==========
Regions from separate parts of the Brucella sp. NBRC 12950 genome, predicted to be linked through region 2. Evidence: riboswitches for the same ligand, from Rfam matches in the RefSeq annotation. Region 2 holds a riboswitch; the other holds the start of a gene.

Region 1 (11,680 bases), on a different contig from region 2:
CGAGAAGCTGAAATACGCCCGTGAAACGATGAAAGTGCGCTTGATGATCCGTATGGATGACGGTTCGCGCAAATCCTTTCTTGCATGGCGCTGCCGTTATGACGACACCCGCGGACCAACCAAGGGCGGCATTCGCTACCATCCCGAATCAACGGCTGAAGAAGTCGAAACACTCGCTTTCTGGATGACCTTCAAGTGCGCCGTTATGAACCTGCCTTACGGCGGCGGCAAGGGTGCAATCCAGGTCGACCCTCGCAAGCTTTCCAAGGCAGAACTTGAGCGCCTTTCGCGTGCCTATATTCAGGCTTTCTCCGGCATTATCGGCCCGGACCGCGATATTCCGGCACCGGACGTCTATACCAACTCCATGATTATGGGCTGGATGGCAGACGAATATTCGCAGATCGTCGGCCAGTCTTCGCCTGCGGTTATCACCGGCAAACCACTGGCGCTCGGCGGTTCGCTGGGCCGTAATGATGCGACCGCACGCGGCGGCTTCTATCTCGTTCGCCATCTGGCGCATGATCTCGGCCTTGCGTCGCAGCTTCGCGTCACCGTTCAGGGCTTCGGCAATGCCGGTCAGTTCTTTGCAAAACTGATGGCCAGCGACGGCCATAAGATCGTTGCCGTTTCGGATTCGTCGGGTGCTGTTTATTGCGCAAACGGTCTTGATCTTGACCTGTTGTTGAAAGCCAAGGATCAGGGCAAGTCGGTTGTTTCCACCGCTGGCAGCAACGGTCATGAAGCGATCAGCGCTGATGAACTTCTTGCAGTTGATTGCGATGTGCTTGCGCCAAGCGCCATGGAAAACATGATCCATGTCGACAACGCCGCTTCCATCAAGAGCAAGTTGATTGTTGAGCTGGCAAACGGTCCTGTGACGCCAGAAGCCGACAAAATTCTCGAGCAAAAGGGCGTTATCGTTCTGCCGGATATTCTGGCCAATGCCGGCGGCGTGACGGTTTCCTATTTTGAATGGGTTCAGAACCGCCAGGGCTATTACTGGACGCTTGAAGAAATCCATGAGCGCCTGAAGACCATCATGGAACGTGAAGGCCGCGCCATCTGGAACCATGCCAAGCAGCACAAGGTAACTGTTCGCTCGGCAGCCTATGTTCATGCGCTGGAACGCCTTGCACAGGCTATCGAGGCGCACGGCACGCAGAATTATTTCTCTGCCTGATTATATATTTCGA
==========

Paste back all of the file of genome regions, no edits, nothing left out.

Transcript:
Regions from separate parts of the Brucella sp. NBRC 12950 genome, predicted to be linked through region 2. Evidence: riboswitches for the same ligand, from Rfam matches in the RefSeq annotation. Region 2 holds a riboswitch; the other holds the start of a gene.

Region 1 (11,680 bases), on a different contig from region 2:
CGAGAAGCTGAAATACGCCCGTGAAACGATGAAAGTGCGCTTGATGATCCGTATGGATGACGGTTCGCGCAAATCCTTTCTTGCATGGCGCTGCCGTTATGACGACACCCGCGGACCAACCAAGGGCGGCATTCGCTACCATCCCGAATCAACGGCTGAAGAAGTCGAAACACTCGCTTTCTGGATGACCTTCAAGTGCGCCGTTATGAACCTGCCTTACGGCGGCGGCAAGGGTGCAATCCAGGTCGACCCTCGCAAGCTTTCCAAGGCAGAACTTGAGCGCCTTTCGCGTGCCTATATTCAGGCTTTCTCCGGCATTATCGGCCCGGACCGCGATATTCCGGCACCGGACGTCTATACCAACTCCATGATTATGGGCTGGATGGCAGACGAATATTCGCAGATCGTCGGCCAGTCTTCGCCTGCGGTTATCACCGGCAAACCACTGGCGCTCGGCGGTTCGCTGGGCCGTAATGATGCGACCGCACGCGGCGGCTTCTATCTCGTTCGCCATCTGGCGCATGATCTCGGCCTTGCGTCGCAGCTTCGCGTCACCGTTCAGGGCTTCGGCAATGCCGGTCAGTTCTTTGCAAAACTGATGGCCAGCGACGGCCATAAGATCGTTGCCGTTTCGGATTCGTCGGGTGCTGTTTATTGCGCAAACGGTCTTGATCTTGACCTGTTGTTGAAAGCCAAGGATCAGGGCAAGTCGGTTGTTTCCACCGCTGGCAGCAACGGTCATGAAGCGATCAGCGCTGATGAACTTCTTGCAGTTGATTGCGATGTGCTTGCGCCAAGCGCCATGGAAAACATGATCCATGTCGACAACGCCGCTTCCATCAAGAGCAAGTTGATTGTTGAGCTGGCAAACGGTCCTGTGACGCCAGAAGCCGACAAAATTCTCGAGCAAAAGGGCGTTATCGTTCTGCCGGATATTCTGGCCAATGCCGGCGGCGTGACGGTTTCCTATTTTGAATGGGTTCAGAACCGCCAGGGCTATTACTGGACGCTTGAAGAAATCCATGAGCGCCTGAAGACCATCATGGAACGTGAAGGCCGCGCCATCTGGAACCATGCCAAGCAGCACAAGGTAACTGTTCGCTCGGCAGCCTATGTTCATGCGCTGGAACGCCTTGCACAGGCTATCGAGGCGCACGGCACGCAGAATTATTTCTCTGCCTGATTATATATTTCGA